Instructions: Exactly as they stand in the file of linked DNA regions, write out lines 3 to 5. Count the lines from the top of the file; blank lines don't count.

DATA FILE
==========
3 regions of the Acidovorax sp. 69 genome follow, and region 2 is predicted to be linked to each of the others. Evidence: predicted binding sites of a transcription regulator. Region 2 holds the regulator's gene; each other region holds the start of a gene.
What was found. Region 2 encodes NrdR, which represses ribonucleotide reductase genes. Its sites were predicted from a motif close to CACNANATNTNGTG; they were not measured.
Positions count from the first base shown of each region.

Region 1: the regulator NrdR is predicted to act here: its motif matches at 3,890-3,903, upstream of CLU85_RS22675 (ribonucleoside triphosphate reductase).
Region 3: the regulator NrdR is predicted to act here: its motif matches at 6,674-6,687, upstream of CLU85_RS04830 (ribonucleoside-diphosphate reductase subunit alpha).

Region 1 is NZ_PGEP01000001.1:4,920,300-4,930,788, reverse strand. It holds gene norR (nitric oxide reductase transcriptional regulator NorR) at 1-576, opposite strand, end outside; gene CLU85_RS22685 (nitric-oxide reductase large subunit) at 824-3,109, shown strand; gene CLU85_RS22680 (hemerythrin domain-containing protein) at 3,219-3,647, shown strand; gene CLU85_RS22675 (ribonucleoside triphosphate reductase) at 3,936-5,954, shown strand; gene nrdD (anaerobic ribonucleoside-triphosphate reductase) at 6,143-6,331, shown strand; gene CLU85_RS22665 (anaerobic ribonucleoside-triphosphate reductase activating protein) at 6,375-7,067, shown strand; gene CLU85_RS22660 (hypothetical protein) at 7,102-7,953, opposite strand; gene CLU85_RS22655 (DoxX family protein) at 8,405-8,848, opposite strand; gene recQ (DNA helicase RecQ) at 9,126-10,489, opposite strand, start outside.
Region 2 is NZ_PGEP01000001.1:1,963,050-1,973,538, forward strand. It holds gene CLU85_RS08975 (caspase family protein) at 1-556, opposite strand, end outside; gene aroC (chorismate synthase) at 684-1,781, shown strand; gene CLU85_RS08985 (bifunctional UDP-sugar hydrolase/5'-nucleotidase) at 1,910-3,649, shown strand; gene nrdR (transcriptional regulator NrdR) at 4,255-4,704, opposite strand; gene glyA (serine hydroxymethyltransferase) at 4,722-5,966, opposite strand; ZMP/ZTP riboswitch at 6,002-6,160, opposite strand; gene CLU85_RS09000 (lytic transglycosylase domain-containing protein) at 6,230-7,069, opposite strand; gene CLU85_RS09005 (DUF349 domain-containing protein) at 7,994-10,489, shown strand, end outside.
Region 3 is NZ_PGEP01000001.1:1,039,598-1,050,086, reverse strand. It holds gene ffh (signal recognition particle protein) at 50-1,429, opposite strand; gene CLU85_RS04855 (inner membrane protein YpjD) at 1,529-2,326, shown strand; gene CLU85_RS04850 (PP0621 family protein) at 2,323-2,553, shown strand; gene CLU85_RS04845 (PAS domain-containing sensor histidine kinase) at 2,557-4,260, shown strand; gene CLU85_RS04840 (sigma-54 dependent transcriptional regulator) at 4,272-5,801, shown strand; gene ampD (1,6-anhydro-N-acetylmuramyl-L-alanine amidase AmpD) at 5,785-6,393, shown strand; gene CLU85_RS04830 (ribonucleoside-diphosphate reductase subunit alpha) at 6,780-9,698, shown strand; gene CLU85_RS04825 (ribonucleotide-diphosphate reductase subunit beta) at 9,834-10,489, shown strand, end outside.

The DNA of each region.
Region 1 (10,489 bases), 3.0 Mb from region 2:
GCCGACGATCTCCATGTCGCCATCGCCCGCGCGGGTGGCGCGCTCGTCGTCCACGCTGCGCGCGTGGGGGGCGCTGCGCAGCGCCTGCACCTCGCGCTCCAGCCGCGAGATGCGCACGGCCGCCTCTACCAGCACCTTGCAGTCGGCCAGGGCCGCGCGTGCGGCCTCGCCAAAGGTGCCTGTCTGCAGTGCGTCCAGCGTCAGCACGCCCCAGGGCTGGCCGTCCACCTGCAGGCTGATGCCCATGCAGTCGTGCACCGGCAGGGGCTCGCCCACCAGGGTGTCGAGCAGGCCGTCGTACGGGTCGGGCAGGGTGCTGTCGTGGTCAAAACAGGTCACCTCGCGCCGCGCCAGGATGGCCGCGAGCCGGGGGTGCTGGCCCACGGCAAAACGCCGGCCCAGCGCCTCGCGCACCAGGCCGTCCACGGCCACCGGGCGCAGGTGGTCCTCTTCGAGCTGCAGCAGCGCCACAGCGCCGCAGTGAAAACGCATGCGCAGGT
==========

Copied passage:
Positions count from the first base shown of each region.

Region 1: the regulator NrdR is predicted to act here: its motif matches at 3,890-3,903, upstream of CLU85_RS22675 (ribonucleoside triphosphate reductase).
Region 3: the regulator NrdR is predicted to act here: its motif matches at 6,674-6,687, upstream of CLU85_RS04830 (ribonucleoside-diphosphate reductase subunit alpha).